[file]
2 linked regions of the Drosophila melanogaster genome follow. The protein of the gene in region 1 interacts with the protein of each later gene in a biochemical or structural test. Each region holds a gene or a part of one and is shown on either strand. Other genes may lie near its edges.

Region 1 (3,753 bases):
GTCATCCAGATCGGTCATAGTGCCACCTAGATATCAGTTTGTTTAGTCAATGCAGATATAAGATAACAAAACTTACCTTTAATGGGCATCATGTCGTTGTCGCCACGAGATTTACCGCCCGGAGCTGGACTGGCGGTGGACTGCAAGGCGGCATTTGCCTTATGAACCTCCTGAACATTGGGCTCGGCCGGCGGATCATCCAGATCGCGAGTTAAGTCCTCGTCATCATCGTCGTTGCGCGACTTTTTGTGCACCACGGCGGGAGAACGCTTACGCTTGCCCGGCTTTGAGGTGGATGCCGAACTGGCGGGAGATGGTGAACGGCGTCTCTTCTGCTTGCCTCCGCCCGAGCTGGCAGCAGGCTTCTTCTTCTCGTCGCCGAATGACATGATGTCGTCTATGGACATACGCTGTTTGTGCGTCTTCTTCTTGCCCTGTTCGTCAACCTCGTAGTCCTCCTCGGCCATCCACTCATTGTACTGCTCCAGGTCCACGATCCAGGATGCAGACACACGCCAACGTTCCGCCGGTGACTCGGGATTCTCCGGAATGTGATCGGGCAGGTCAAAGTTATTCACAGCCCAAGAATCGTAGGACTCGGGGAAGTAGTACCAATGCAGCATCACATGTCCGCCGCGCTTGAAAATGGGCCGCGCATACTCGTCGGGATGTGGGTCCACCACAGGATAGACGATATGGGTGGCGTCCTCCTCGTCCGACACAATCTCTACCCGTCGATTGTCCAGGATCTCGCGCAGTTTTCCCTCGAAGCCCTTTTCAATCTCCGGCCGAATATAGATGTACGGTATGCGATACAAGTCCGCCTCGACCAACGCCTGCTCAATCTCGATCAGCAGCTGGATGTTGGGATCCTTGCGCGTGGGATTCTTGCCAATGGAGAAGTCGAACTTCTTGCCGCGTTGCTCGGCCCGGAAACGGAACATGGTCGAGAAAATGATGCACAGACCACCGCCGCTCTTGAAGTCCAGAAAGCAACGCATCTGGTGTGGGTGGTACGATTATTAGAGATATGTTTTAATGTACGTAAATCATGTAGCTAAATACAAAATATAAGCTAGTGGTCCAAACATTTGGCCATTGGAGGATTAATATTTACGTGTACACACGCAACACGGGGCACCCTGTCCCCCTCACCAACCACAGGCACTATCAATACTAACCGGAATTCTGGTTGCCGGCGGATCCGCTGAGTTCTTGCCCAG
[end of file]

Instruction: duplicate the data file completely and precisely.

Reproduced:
2 linked regions of the Drosophila melanogaster genome follow. The protein of the gene in region 1 interacts with the protein of each later gene in a biochemical or structural test. Each region holds a gene or a part of one and is shown on either strand. Other genes may lie near its edges.

Region 1 (3,753 bases):
GTCATCCAGATCGGTCATAGTGCCACCTAGATATCAGTTTGTTTAGTCAATGCAGATATAAGATAACAAAACTTACCTTTAATGGGCATCATGTCGTTGTCGCCACGAGATTTACCGCCCGGAGCTGGACTGGCGGTGGACTGCAAGGCGGCATTTGCCTTATGAACCTCCTGAACATTGGGCTCGGCCGGCGGATCATCCAGATCGCGAGTTAAGTCCTCGTCATCATCGTCGTTGCGCGACTTTTTGTGCACCACGGCGGGAGAACGCTTACGCTTGCCCGGCTTTGAGGTGGATGCCGAACTGGCGGGAGATGGTGAACGGCGTCTCTTCTGCTTGCCTCCGCCCGAGCTGGCAGCAGGCTTCTTCTTCTCGTCGCCGAATGACATGATGTCGTCTATGGACATACGCTGTTTGTGCGTCTTCTTCTTGCCCTGTTCGTCAACCTCGTAGTCCTCCTCGGCCATCCACTCATTGTACTGCTCCAGGTCCACGATCCAGGATGCAGACACACGCCAACGTTCCGCCGGTGACTCGGGATTCTCCGGAATGTGATCGGGCAGGTCAAAGTTATTCACAGCCCAAGAATCGTAGGACTCGGGGAAGTAGTACCAATGCAGCATCACATGTCCGCCGCGCTTGAAAATGGGCCGCGCATACTCGTCGGGATGTGGGTCCACCACAGGATAGACGATATGGGTGGCGTCCTCCTCGTCCGACACAATCTCTACCCGTCGATTGTCCAGGATCTCGCGCAGTTTTCCCTCGAAGCCCTTTTCAATCTCCGGCCGAATATAGATGTACGGTATGCGATACAAGTCCGCCTCGACCAACGCCTGCTCAATCTCGATCAGCAGCTGGATGTTGGGATCCTTGCGCGTGGGATTCTTGCCAATGGAGAAGTCGAACTTCTTGCCGCGTTGCTCGGCCCGGAAACGGAACATGGTCGAGAAAATGATGCACAGACCACCGCCGCTCTTGAAGTCCAGAAAGCAACGCATCTGGTGTGGGTGGTACGATTATTAGAGATATGTTTTAATGTACGTAAATCATGTAGCTAAATACAAAATATAAGCTAGTGGTCCAAACATTTGGCCATTGGAGGATTAATATTTACGTGTACACACGCAACACGGGGCACCCTGTCCCCCTCACCAACCACAGGCACTATCAATACTAACCGGAATTCTGGTTGCCGGCGGATCCGCTGAGTTCTTGCCCAG